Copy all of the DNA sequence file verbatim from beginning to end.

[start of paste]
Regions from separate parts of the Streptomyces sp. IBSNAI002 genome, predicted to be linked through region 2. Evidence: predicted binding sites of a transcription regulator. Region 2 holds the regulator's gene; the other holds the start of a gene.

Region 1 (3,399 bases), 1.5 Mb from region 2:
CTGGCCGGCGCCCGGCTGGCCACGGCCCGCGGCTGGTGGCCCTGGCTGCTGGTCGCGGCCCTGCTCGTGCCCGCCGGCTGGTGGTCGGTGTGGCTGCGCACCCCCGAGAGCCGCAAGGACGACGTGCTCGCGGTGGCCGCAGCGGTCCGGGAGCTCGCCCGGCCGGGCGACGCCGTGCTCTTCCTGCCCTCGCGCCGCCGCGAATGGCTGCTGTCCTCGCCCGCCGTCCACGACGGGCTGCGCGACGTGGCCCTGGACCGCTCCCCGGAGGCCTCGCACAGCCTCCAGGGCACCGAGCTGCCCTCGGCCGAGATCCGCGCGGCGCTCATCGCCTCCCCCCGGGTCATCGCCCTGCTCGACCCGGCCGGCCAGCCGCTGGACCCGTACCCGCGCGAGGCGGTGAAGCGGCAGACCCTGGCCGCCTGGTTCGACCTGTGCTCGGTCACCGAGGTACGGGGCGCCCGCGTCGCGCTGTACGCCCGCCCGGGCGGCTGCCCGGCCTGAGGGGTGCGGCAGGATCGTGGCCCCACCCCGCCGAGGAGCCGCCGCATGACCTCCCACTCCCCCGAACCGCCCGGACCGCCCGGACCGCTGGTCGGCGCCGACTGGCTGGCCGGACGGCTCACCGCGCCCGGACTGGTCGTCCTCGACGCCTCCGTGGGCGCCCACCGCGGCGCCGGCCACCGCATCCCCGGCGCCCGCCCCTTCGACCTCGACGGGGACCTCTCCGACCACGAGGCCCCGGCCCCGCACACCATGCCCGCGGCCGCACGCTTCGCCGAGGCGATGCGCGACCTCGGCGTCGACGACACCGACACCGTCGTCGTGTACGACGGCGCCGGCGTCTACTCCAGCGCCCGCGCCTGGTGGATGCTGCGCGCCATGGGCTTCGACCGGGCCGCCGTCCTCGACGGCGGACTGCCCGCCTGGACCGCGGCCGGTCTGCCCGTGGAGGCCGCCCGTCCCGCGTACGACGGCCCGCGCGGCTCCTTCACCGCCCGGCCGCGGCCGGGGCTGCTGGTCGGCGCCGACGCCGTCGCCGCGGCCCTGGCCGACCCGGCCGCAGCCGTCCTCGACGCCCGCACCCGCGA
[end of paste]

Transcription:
Regions from separate parts of the Streptomyces sp. IBSNAI002 genome, predicted to be linked through region 2. Evidence: predicted binding sites of a transcription regulator. Region 2 holds the regulator's gene; the other holds the start of a gene.

Region 1 (3,399 bases), 1.5 Mb from region 2:
CTGGCCGGCGCCCGGCTGGCCACGGCCCGCGGCTGGTGGCCCTGGCTGCTGGTCGCGGCCCTGCTCGTGCCCGCCGGCTGGTGGTCGGTGTGGCTGCGCACCCCCGAGAGCCGCAAGGACGACGTGCTCGCGGTGGCCGCAGCGGTCCGGGAGCTCGCCCGGCCGGGCGACGCCGTGCTCTTCCTGCCCTCGCGCCGCCGCGAATGGCTGCTGTCCTCGCCCGCCGTCCACGACGGGCTGCGCGACGTGGCCCTGGACCGCTCCCCGGAGGCCTCGCACAGCCTCCAGGGCACCGAGCTGCCCTCGGCCGAGATCCGCGCGGCGCTCATCGCCTCCCCCCGGGTCATCGCCCTGCTCGACCCGGCCGGCCAGCCGCTGGACCCGTACCCGCGCGAGGCGGTGAAGCGGCAGACCCTGGCCGCCTGGTTCGACCTGTGCTCGGTCACCGAGGTACGGGGCGCCCGCGTCGCGCTGTACGCCCGCCCGGGCGGCTGCCCGGCCTGAGGGGTGCGGCAGGATCGTGGCCCCACCCCGCCGAGGAGCCGCCGCATGACCTCCCACTCCCCCGAACCGCCCGGACCGCCCGGACCGCTGGTCGGCGCCGACTGGCTGGCCGGACGGCTCACCGCGCCCGGACTGGTCGTCCTCGACGCCTCCGTGGGCGCCCACCGCGGCGCCGGCCACCGCATCCCCGGCGCCCGCCCCTTCGACCTCGACGGGGACCTCTCCGACCACGAGGCCCCGGCCCCGCACACCATGCCCGCGGCCGCACGCTTCGCCGAGGCGATGCGCGACCTCGGCGTCGACGACACCGACACCGTCGTCGTGTACGACGGCGCCGGCGTCTACTCCAGCGCCCGCGCCTGGTGGATGCTGCGCGCCATGGGCTTCGACCGGGCCGCCGTCCTCGACGGCGGACTGCCCGCCTGGACCGCGGCCGGTCTGCCCGTGGAGGCCGCCCGTCCCGCGTACGACGGCCCGCGCGGCTCCTTCACCGCCCGGCCGCGGCCGGGGCTGCTGGTCGGCGCCGACGCCGTCGCCGCGGCCCTGGCCGACCCGGCCGCAGCCGTCCTCGACGCCCGCACCCGCGA